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This thing called life

The campus where I can be spotted – I'm that small, mousy, absent-minded oba talking to every tree she passes – is rather beautiful. A great deal of that beauty is thanks to its trees: dignified old-timers that stand guard over buildings, teachers and students. They provide a tranquil environment, but they also demand a lot of work.

This is a giant camphor tree ( クスノキ or kusunoki) on the campus.

About once a month, a garden service comes to the campus to sweep leaves and to tidy up. The gardeners are mentally challenged adults. I admire both the garden service for providing work, and the university for giving them a contract.

Last week, as I was approaching their working area, I saw one gardener with Down syndrome sweeping leaves on a narrow stairway that leads from the campus to the street. He didn't look up, but said "ohayō gozaimasu" to every person who passed. Everybody, from grizzled professors to the nation's bright young things, ignored him.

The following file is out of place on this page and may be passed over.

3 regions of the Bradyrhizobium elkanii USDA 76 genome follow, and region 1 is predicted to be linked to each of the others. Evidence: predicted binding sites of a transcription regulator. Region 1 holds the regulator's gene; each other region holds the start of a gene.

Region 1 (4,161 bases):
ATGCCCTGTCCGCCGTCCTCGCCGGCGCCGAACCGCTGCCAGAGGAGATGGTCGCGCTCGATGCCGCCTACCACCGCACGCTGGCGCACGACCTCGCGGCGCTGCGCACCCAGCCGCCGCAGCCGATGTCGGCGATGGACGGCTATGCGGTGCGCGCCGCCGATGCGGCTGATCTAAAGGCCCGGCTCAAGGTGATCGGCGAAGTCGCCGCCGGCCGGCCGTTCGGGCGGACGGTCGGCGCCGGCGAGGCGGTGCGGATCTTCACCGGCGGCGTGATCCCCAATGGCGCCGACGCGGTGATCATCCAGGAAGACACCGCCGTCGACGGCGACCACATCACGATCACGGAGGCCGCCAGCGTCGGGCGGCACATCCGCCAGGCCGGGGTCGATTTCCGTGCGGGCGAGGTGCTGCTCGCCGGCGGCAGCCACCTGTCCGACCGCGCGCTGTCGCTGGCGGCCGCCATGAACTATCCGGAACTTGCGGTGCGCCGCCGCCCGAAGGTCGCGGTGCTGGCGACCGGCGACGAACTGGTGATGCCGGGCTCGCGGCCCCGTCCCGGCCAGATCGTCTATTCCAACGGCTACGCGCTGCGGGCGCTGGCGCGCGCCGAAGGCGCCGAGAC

I don't know what made me do it, but when I passed him and he said hallo, I stopped and returned his greeting. He glanced up, startled. I smiled at him. He hesitated, and then … he beamed. He was radiating light. We grinned at each other in mutual delight, and then he returned to his work while I walked on. I was fighting back tears.

We grow emotional in our old age.

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How in heaven's name did Edo travellers walk long this road …


over this pass …

wearing straw sandals?!


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